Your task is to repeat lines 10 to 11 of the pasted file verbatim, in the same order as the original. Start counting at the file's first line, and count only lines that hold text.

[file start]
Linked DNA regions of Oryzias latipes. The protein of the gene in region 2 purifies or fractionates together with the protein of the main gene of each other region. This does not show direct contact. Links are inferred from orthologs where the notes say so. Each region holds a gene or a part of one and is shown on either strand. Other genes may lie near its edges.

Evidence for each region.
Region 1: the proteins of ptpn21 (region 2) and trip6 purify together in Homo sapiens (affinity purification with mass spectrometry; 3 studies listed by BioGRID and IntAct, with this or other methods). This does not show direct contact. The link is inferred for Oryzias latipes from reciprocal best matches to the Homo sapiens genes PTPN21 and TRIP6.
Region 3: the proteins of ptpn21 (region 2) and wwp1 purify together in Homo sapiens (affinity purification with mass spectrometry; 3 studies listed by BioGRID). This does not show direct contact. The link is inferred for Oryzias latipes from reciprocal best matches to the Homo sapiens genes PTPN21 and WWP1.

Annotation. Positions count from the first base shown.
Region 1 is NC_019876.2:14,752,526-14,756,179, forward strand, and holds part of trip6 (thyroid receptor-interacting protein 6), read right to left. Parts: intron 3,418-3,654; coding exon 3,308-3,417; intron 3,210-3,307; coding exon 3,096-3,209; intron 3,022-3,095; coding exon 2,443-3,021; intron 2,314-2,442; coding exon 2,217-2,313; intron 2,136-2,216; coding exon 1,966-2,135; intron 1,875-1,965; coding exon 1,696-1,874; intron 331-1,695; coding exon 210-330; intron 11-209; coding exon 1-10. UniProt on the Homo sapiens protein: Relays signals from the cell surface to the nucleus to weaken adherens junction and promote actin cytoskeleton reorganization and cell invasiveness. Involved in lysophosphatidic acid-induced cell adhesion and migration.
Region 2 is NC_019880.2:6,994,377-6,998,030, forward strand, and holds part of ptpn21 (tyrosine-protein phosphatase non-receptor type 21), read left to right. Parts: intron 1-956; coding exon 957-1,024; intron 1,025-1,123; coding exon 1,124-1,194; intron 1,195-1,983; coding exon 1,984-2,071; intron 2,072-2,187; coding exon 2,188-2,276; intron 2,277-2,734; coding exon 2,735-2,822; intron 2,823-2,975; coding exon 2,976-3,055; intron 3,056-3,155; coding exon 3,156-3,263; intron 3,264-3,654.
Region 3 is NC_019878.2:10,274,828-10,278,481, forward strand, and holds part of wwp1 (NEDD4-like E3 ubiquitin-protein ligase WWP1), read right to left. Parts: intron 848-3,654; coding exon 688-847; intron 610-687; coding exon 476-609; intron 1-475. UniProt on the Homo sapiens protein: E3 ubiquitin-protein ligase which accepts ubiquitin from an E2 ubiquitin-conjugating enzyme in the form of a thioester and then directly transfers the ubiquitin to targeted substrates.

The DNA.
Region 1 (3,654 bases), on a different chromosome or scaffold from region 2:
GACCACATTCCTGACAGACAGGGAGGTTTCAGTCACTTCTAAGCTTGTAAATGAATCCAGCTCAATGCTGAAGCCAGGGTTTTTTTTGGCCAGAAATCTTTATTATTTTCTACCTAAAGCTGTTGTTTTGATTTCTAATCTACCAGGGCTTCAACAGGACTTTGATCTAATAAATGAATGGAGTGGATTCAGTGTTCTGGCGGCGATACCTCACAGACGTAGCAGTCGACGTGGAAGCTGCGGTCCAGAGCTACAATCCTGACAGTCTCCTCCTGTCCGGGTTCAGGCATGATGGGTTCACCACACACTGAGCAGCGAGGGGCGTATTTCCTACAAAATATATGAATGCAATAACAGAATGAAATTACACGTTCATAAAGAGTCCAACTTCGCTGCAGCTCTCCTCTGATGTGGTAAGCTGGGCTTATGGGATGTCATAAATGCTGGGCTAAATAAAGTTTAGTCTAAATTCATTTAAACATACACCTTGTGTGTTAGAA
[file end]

Region 1 (3,654 bases), on a different chromosome or scaffold from region 2:
GACCACATTCCTGACAGACAGGGAGGTTTCAGTCACTTCTAAGCTTGTAAATGAATCCAGCTCAATGCTGAAGCCAGGGTTTTTTTTGGCCAGAAATCTTTATTATTTTCTACCTAAAGCTGTTGTTTTGATTTCTAATCTACCAGGGCTTCAACAGGACTTTGATCTAATAAATGAATGGAGTGGATTCAGTGTTCTGGCGGCGATACCTCACAGACGTAGCAGTCGACGTGGAAGCTGCGGTCCAGAGCTACAATCCTGACAGTCTCCTCCTGTCCGGGTTCAGGCATGATGGGTTCACCACACACTGAGCAGCGAGGGGCGTATTTCCTACAAAATATATGAATGCAATAACAGAATGAAATTACACGTTCATAAAGAGTCCAACTTCGCTGCAGCTCTCCTCTGATGTGGTAAGCTGGGCTTATGGGATGTCATAAATGCTGGGCTAAATAAAGTTTAGTCTAAATTCATTTAAACATACACCTTGTGTGTTAGAA